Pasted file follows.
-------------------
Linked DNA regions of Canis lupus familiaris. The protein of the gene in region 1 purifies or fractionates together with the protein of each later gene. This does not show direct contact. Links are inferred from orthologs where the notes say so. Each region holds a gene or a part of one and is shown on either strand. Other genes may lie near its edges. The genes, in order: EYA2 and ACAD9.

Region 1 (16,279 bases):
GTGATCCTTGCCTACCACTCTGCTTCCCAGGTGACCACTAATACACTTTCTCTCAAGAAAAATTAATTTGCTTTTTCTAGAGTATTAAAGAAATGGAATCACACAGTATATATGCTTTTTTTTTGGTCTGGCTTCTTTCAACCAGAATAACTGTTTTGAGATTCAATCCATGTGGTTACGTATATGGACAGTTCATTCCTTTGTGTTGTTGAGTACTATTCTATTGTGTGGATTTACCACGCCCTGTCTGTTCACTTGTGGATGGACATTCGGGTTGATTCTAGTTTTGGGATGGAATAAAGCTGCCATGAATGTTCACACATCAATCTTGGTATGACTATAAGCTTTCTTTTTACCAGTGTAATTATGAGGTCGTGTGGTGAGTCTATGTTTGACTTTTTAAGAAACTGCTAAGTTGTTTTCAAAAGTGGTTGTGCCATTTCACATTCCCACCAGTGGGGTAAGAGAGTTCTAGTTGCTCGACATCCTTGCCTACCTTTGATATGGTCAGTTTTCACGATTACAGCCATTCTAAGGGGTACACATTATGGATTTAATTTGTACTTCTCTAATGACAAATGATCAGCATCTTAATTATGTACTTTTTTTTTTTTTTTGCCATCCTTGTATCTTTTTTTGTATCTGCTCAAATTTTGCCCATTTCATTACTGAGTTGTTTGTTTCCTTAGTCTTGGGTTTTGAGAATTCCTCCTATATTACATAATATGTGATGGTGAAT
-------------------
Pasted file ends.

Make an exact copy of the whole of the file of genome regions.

Linked DNA regions of Canis lupus familiaris. The protein of the gene in region 1 purifies or fractionates together with the protein of each later gene. This does not show direct contact. Links are inferred from orthologs where the notes say so. Each region holds a gene or a part of one and is shown on either strand. Other genes may lie near its edges. The genes, in order: EYA2 and ACAD9.

Region 1 (16,279 bases):
GTGATCCTTGCCTACCACTCTGCTTCCCAGGTGACCACTAATACACTTTCTCTCAAGAAAAATTAATTTGCTTTTTCTAGAGTATTAAAGAAATGGAATCACACAGTATATATGCTTTTTTTTTGGTCTGGCTTCTTTCAACCAGAATAACTGTTTTGAGATTCAATCCATGTGGTTACGTATATGGACAGTTCATTCCTTTGTGTTGTTGAGTACTATTCTATTGTGTGGATTTACCACGCCCTGTCTGTTCACTTGTGGATGGACATTCGGGTTGATTCTAGTTTTGGGATGGAATAAAGCTGCCATGAATGTTCACACATCAATCTTGGTATGACTATAAGCTTTCTTTTTACCAGTGTAATTATGAGGTCGTGTGGTGAGTCTATGTTTGACTTTTTAAGAAACTGCTAAGTTGTTTTCAAAAGTGGTTGTGCCATTTCACATTCCCACCAGTGGGGTAAGAGAGTTCTAGTTGCTCGACATCCTTGCCTACCTTTGATATGGTCAGTTTTCACGATTACAGCCATTCTAAGGGGTACACATTATGGATTTAATTTGTACTTCTCTAATGACAAATGATCAGCATCTTAATTATGTACTTTTTTTTTTTTTTTGCCATCCTTGTATCTTTTTTTGTATCTGCTCAAATTTTGCCCATTTCATTACTGAGTTGTTTGTTTCCTTAGTCTTGGGTTTTGAGAATTCCTCCTATATTACATAATATGTGATGGTGAAT